A customer visits a Mukuru Orange Booth.
A customer visits a Mukuru Orange Booth. Photo: Mukuru

What impact has COVID-19 had on Mukuru?

Jury: The COVID-19 crisis created a very sharp incentive to speed up innovation and bring products to market. We developed new access points and we drove new partnerships and launched new products in an exceptionally productive period during the hard lockdown May-June 2020. For example, we launched Mukuru Groceries through a partnership with a grocery-focused retailer in Zimbabwe. We brought our skillset and expertise in terms of remittances and partnered with the retailer to create grocery packs. That addressed the friction points our customers were experiencing in terms of the availability and affordability of food staples in Zimbabwe at the time. It was an amazing example of innovation with a limited requirement for deep investment in new technology. We took modular “Lego blocks” or capabilities that we already had and began putting them together. Our partner did the same and together we were able to create transformative value for our customers

Another example is our partnership with global remittance businesses such as WorldRemit, an online money transfer business with a large global customer base across North America, the United Kingdom, and beyond. Together we’ve forged a connection that leverages their “first mile”—the front of the funnel in terms of engaging with the sender—and matched it with our infrastructure, reach, and customer service capabilities in key African territories (our “last mile”). This partnership unlocked massive opportunity for our customers and allowed remittances to flow at a time when people really needed them. Leveraging our last mile has also seen us become payout partners for large international aid organizations and NGOs looking to distribute much needed aid across Africa to those impacted by COVID-19 and for ongoing distribution aid cash transfers. 

Furthermore, we now offer the ability for customers to sign up via WhatsApp. You can send your documents to us electronically, and we verify them and onboard you onto the platform. This means you no longer have to wait on one of our agents to come to you. You can sign up from the comfort of your own home using a standard, ubiquitously available technology.  

All in all it has been an “interesting” year and a time of great forward momentum.  Sometimes you get stuck in the “tyranny of the urgent” cycle, and COVID-19 had such an acute sort of impact. We were all asking ourselves, “What’s really important? What do we really need to focus on? What is nice to have versus truly essential?” We had to declutter and really focus on creating value for our customers.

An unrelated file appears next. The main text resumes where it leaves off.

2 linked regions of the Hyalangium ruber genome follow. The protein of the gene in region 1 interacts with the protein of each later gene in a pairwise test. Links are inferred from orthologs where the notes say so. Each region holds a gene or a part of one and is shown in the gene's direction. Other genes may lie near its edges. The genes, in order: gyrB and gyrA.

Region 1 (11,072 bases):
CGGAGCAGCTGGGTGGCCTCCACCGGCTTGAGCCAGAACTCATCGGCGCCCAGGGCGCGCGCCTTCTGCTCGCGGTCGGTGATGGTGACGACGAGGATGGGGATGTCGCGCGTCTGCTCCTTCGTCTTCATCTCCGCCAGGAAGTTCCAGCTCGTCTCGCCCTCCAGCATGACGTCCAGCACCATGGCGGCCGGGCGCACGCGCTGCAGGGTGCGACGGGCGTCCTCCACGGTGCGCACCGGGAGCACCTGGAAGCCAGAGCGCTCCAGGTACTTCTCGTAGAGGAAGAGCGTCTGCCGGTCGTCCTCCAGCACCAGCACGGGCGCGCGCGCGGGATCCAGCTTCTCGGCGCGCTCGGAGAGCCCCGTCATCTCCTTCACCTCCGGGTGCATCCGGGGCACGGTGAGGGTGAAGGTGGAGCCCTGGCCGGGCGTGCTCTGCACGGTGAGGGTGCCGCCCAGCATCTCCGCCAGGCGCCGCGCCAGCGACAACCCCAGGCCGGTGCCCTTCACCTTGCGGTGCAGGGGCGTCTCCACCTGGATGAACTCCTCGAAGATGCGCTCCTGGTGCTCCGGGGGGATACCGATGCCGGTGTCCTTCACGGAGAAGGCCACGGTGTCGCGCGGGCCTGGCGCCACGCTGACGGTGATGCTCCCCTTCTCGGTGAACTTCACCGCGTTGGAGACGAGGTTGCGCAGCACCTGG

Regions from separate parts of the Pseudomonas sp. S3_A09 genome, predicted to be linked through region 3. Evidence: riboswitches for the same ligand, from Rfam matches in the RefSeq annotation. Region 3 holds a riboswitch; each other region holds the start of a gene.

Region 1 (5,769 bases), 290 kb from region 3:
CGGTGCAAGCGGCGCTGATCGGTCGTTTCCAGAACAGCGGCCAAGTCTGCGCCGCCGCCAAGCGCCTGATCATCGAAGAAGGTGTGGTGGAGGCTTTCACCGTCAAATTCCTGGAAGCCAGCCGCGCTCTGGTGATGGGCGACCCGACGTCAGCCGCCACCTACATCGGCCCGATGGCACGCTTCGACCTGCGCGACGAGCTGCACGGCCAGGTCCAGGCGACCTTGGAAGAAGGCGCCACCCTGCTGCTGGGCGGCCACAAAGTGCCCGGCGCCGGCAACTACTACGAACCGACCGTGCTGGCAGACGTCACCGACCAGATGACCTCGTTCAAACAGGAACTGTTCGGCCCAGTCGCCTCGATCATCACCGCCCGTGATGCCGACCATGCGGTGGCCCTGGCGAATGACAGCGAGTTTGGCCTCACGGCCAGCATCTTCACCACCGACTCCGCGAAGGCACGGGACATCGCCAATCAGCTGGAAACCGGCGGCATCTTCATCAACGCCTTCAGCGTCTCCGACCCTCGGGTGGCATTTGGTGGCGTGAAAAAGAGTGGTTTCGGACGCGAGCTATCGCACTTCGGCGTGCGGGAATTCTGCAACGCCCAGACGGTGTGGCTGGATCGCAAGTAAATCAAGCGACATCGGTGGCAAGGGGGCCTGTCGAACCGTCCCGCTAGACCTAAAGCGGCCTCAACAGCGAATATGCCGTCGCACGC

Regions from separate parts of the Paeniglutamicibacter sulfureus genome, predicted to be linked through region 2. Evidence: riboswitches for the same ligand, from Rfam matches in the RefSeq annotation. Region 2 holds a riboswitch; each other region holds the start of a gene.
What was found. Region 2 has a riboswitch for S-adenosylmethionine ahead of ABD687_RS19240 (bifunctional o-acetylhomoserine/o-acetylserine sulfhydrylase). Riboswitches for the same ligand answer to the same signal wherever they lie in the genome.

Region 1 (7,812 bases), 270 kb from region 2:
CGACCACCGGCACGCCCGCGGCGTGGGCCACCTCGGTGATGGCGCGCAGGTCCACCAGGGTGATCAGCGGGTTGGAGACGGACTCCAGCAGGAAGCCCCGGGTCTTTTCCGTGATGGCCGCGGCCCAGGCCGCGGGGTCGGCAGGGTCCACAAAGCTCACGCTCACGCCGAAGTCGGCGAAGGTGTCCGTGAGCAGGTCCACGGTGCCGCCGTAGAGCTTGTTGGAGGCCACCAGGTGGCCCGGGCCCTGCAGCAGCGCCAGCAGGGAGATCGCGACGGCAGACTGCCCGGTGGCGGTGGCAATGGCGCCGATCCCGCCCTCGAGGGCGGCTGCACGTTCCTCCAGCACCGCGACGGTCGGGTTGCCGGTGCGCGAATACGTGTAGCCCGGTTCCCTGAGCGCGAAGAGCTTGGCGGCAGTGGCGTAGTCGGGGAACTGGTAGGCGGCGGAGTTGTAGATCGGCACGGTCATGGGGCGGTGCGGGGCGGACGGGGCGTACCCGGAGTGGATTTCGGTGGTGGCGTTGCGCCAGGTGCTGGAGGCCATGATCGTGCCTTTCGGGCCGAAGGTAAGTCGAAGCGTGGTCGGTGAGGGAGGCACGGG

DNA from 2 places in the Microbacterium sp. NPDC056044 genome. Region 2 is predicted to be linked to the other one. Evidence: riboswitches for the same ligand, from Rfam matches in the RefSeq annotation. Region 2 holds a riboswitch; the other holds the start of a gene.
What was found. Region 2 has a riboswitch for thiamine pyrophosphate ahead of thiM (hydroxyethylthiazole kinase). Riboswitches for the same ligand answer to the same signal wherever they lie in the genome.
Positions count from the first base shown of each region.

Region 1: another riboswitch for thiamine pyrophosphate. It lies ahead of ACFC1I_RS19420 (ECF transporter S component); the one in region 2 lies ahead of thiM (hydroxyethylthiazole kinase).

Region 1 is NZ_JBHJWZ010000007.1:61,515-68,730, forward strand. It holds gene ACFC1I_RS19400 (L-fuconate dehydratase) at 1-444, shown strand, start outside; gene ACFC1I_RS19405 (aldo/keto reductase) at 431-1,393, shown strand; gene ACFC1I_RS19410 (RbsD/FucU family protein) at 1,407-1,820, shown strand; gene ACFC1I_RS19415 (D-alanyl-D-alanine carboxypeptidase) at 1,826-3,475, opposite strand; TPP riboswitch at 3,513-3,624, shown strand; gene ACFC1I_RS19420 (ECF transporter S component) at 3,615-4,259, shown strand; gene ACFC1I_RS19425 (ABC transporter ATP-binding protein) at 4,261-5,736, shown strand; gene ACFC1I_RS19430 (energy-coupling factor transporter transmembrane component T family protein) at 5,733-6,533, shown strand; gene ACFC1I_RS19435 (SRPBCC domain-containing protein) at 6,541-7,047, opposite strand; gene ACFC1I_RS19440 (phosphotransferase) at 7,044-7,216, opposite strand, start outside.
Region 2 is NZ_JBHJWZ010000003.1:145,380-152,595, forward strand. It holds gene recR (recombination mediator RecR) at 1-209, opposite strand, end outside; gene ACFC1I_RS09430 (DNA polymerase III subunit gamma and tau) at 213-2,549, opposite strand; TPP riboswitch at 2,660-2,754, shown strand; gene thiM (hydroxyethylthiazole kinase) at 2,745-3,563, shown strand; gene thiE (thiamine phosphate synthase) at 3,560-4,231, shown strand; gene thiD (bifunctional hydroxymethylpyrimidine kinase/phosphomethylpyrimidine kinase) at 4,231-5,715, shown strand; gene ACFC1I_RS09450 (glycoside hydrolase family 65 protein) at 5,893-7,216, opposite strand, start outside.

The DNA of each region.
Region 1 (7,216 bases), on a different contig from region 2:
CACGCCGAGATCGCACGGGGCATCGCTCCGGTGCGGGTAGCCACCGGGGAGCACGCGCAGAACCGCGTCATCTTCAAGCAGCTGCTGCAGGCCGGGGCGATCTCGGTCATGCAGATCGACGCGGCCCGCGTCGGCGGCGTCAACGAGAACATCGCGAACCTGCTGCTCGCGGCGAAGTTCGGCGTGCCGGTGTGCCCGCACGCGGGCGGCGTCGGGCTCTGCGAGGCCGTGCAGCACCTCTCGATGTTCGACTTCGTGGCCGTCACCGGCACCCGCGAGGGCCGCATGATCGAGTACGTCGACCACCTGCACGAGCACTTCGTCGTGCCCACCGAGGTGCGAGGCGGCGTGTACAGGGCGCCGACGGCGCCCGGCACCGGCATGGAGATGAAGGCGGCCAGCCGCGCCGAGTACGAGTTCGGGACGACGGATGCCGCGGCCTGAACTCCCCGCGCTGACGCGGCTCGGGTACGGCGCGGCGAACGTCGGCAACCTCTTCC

You recently acquired one of your partner’s assets in Malawi. Can you tell us about that transaction and the support you received?

Jury: Zoona was a key pay-out partner of ours in Malawi. Zoona was considering whether they wanted to continue in Malawi or focus on other markets instead. At the same time, we wanted to be in control of our own destiny in core territories for us. Malawi is one country where we see untold opportunities to extend our reach. I think it’s ended up being a win-win scenario where they could sell assets that we can then use to harvest additional opportunities. 

Prosper Africa helped us with market studies and the outputs assisted to focus us on shaping what we wanted to do and how we could confidently conclude the transaction. And we did. We managed to close that transaction and bring the team on board at the height of a very hard COVID-19 lockdown in Southern Africa at the end of April and beginning of May. This support has generated a lot of value from the get-go.

*Prosper Africa provided Mukuru with a market study on product innovation to accelerate financial inclusion in the region. This support was provided via USAID’s Southern Africa and East Africa Regional Missions through implementing partners DAI/INVEST and CrossBoundary Advisory. The U.S. International Development Finance Corporation (DFC) and other development finance institutions are investors in Emerging Capital Partners, Mukuru’s largest shareholder.